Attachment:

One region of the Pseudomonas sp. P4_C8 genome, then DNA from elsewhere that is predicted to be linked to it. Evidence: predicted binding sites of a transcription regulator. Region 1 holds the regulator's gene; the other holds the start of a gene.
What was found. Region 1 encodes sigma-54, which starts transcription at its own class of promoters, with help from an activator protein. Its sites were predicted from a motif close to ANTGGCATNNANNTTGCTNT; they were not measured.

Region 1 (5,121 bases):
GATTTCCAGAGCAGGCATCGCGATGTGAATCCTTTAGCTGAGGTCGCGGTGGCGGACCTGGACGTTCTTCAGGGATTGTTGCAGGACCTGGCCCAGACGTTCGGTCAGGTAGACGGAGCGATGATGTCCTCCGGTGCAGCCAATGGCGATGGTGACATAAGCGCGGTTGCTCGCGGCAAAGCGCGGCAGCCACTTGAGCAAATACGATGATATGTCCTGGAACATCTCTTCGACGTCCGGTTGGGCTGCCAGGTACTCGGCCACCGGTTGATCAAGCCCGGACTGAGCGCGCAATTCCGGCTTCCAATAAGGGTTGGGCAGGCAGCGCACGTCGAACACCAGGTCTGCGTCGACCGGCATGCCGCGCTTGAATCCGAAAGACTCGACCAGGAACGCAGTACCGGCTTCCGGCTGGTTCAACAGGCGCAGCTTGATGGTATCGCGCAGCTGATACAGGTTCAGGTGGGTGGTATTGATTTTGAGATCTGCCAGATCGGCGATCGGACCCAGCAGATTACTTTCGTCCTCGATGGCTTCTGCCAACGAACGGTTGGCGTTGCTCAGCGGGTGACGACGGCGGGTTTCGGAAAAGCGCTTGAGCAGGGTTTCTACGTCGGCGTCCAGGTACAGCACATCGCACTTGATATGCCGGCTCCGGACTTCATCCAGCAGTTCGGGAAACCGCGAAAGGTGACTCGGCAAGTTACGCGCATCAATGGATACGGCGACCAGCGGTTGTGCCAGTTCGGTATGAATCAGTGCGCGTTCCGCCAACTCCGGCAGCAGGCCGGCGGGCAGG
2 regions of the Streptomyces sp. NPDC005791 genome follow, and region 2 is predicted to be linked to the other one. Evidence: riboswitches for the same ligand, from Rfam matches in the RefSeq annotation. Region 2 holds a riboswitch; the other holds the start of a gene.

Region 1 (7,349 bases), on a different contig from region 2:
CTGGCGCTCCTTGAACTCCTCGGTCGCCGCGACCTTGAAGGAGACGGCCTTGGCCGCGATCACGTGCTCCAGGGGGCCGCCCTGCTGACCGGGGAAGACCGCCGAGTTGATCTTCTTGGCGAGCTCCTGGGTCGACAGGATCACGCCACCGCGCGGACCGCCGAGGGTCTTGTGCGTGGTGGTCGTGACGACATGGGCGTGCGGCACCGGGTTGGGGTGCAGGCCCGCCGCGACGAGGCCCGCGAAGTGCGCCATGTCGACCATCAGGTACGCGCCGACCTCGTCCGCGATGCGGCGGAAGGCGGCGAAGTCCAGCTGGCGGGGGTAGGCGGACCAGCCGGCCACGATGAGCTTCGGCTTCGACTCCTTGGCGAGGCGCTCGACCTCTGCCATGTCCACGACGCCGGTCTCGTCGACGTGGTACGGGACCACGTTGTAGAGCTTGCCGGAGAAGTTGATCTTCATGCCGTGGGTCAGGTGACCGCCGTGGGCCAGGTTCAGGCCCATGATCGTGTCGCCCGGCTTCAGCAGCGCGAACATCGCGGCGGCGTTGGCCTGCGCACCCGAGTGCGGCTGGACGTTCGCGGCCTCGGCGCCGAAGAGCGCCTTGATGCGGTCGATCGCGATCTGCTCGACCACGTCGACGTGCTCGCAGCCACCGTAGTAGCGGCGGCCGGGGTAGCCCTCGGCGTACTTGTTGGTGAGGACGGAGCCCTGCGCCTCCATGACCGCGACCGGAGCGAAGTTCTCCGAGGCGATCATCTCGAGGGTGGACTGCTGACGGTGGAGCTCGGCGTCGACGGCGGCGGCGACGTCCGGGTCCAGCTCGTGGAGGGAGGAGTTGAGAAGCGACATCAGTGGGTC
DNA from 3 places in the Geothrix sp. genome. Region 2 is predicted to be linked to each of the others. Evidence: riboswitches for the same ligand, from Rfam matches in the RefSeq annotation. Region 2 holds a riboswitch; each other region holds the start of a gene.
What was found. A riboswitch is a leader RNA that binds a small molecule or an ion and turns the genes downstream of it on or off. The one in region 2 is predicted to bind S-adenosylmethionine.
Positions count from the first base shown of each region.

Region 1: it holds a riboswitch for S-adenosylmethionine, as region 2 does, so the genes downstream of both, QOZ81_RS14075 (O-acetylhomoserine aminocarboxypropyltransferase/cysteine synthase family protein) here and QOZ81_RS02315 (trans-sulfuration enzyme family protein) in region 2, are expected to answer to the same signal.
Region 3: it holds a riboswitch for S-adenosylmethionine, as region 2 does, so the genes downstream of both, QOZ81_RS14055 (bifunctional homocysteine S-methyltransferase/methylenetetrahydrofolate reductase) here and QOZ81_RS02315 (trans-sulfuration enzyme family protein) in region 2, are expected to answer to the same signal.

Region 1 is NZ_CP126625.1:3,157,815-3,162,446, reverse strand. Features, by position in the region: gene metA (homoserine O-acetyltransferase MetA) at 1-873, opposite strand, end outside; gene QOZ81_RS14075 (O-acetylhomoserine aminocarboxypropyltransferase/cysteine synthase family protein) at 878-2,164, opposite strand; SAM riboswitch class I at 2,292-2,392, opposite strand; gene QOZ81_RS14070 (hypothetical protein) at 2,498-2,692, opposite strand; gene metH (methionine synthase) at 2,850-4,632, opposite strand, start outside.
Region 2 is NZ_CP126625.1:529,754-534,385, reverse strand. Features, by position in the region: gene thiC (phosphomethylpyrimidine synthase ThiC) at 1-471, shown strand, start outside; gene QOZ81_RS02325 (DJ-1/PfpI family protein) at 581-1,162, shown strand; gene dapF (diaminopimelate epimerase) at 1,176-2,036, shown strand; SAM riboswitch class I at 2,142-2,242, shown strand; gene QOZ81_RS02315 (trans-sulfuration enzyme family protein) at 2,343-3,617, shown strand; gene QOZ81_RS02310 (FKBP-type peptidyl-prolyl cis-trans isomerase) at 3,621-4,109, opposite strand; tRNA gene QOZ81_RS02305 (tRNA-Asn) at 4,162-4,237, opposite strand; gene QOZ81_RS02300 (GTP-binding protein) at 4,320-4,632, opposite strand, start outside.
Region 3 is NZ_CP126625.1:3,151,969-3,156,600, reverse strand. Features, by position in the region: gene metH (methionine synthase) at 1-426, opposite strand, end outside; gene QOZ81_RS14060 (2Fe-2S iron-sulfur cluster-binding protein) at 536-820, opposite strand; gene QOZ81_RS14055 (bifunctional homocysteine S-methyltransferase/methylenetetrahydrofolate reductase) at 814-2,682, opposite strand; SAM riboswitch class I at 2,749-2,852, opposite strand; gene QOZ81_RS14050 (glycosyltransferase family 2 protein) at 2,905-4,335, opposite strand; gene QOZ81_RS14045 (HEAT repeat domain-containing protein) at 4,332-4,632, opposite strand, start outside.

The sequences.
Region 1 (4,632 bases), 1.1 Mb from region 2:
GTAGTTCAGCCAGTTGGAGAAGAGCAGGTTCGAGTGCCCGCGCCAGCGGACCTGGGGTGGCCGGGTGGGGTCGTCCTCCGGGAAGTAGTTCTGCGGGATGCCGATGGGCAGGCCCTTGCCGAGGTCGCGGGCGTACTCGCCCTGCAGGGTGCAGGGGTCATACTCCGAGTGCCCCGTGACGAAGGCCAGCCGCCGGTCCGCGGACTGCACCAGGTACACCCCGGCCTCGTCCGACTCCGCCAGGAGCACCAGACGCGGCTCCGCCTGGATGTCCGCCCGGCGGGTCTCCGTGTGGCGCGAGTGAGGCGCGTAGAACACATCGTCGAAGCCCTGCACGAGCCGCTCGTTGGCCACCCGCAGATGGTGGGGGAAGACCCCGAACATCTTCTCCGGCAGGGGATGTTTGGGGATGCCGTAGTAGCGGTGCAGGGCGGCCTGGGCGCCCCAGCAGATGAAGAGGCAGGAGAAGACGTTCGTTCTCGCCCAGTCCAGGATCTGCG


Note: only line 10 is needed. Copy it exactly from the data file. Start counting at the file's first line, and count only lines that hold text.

Positions count from the first base shown of each region.